Ipomoea rubens

Ipomoea rubens Choisy is a large perennial liana, widespread in tropical Africa, the Indian Ocean islands, South-East Asia and South America. In West Africa crushed leaves are applied to snakebites or rubbed on the whole body. A leaf maceration is used for bathing to prevent miscarriages, to treat eclampsia and as post-partum care. A leaf decoction is used as a wash for syphilitic sores, and for teething children. Root powder is eaten to treat sexual asthenia.

Ipomoea verbascoidea

Ipomoea verbascoidea Choisy is a small woolly-hairy shrub, occurring in West and southern Africa and in Madagascar. In Zimbabwe and Namibia a root infusion or root pulp boiled in milk is given to babies with lack of appetite to fatten them. A porridge made from the tubers is taken to treat infertility of women.

Ipomoea wightii

Ipomoea wightii (Wall.) Choisy is a perennial herb with twining or prostrate stems from Sudan and Ethiopia southward to South Africa and Madagascar, but also in tropical Asia. In DR Congo the ash of burned plants is applied to the skin to treat leprosy. In Rwanda leaf extracts are taken to treat liver complaints and roots have been used in mixtures in the preparation of arrow poison, whereas in East Africa root preparations are taken against cough and leaf decoctions against stomach-ache. In Ethiopia plants are locally collected to serve as forage.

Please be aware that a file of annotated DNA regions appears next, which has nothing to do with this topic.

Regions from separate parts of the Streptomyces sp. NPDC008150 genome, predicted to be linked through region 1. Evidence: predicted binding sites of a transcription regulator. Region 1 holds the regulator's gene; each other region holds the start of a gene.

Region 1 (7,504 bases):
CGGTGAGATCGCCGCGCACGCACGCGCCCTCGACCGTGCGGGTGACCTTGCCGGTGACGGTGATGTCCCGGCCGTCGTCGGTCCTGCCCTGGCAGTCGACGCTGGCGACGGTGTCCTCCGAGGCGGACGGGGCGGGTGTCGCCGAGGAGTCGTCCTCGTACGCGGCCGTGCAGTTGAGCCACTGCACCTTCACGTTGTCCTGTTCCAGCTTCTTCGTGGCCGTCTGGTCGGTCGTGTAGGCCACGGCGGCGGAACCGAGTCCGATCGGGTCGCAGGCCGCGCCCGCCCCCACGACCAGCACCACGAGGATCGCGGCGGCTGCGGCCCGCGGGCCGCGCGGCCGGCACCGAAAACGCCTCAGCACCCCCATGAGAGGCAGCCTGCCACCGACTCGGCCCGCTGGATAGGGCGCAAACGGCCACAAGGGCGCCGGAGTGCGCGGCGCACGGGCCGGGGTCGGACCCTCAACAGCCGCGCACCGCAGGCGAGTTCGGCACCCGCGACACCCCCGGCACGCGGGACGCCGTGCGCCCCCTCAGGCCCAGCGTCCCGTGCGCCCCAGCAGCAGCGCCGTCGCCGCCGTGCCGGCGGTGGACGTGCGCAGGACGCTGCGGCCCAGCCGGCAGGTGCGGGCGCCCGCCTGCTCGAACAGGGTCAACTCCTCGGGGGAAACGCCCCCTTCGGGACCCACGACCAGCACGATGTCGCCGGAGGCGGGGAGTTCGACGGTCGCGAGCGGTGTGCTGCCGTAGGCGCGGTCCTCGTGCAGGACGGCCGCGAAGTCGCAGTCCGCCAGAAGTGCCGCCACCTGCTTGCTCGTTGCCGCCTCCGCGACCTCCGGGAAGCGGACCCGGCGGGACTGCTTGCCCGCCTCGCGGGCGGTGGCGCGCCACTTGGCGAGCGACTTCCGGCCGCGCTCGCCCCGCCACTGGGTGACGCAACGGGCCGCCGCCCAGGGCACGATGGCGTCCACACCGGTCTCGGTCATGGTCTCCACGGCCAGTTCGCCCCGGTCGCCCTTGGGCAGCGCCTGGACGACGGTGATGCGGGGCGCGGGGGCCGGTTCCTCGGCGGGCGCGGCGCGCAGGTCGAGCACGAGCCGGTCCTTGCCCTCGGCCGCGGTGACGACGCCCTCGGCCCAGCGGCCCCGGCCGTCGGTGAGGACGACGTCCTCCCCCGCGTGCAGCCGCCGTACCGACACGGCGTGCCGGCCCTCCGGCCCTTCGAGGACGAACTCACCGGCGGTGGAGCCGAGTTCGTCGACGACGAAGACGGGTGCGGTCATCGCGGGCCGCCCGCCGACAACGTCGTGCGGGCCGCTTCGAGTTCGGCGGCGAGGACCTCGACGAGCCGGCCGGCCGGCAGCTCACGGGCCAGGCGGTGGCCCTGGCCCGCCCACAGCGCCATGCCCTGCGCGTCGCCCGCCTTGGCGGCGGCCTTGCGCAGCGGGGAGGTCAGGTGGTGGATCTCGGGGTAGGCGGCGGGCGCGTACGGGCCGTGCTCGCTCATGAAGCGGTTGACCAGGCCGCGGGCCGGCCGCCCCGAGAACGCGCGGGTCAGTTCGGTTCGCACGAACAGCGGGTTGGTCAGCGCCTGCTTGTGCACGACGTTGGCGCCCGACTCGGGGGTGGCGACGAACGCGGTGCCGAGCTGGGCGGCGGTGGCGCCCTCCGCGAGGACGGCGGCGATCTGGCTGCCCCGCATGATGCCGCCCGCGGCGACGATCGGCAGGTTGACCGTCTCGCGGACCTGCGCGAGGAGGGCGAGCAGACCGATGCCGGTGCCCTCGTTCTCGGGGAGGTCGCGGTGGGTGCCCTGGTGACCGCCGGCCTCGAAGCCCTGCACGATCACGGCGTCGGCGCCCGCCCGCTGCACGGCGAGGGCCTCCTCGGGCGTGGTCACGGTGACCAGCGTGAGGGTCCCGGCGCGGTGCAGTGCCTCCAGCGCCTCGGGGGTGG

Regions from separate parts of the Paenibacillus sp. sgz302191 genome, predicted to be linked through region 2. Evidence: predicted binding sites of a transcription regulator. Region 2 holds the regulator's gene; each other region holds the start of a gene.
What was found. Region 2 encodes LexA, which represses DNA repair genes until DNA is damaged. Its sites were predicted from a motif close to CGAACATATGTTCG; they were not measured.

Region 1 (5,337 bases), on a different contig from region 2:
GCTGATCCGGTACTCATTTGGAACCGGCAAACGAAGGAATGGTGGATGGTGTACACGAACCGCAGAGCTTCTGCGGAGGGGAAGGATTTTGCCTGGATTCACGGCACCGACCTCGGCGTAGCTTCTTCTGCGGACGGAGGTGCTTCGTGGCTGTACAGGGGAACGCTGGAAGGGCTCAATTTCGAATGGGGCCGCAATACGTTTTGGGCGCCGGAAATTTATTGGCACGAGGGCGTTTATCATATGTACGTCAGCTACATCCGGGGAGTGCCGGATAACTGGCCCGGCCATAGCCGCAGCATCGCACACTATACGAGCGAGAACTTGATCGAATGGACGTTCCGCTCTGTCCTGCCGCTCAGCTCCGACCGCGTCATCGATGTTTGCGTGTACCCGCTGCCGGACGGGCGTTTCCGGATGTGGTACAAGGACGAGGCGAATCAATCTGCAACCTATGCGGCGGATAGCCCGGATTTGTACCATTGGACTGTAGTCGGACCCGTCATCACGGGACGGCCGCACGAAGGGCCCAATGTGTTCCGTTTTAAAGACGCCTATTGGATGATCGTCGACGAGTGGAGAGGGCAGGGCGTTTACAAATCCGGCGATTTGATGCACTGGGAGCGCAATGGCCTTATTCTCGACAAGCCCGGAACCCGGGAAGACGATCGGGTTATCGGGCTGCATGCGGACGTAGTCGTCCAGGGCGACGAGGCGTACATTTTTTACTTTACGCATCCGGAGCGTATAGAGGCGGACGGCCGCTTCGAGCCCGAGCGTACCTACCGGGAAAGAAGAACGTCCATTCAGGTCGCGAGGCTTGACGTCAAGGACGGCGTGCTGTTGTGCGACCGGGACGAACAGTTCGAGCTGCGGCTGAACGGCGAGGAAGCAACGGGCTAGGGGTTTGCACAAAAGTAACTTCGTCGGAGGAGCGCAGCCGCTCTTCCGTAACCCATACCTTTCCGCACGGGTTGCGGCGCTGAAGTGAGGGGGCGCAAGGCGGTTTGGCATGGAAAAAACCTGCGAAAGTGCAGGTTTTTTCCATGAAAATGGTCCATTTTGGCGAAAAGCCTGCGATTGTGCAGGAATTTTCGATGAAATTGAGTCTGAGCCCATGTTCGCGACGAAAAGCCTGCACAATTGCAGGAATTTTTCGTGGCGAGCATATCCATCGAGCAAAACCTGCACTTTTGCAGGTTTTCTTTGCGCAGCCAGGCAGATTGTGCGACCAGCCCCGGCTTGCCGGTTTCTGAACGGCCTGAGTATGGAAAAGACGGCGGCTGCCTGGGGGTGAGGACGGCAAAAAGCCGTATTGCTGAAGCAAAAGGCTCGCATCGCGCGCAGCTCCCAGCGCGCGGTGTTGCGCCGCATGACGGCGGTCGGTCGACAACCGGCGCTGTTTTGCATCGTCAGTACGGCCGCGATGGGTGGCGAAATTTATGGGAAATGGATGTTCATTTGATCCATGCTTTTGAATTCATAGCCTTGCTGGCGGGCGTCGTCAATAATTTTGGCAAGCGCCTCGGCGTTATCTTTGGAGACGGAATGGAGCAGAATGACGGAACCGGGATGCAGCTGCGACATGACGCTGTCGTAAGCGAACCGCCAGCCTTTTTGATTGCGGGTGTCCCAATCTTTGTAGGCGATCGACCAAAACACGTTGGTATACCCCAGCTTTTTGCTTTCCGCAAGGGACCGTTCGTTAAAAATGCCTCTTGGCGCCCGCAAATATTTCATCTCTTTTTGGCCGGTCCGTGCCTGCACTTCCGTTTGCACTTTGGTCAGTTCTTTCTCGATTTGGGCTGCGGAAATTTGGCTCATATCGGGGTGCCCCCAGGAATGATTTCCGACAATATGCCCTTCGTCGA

Growth and development

Flowers of Ipomoea mauritiana are open and available to visiting insects for a very short time. In beach vegetation in Brazil, anthesis occurs between 5:30 a.m. and 6:00 a.m. and by 11:00 a.m. flowers are completely closed.


Ipomoea mauritiana grows in dense and open forest, in riparian woodland, savanna with trees, dwarf forest near seashores, on river banks and in swamps, often on sandy soils, from sea-level up to 2500 m altitude. It is also found in waste places and in plantations of Tectona and Gmelina.

Propagation and planting

Ipomoea mauritiana is propagated by seeds. Protocols have been developed in India for the micropropagation of plant material for medicinal purposes.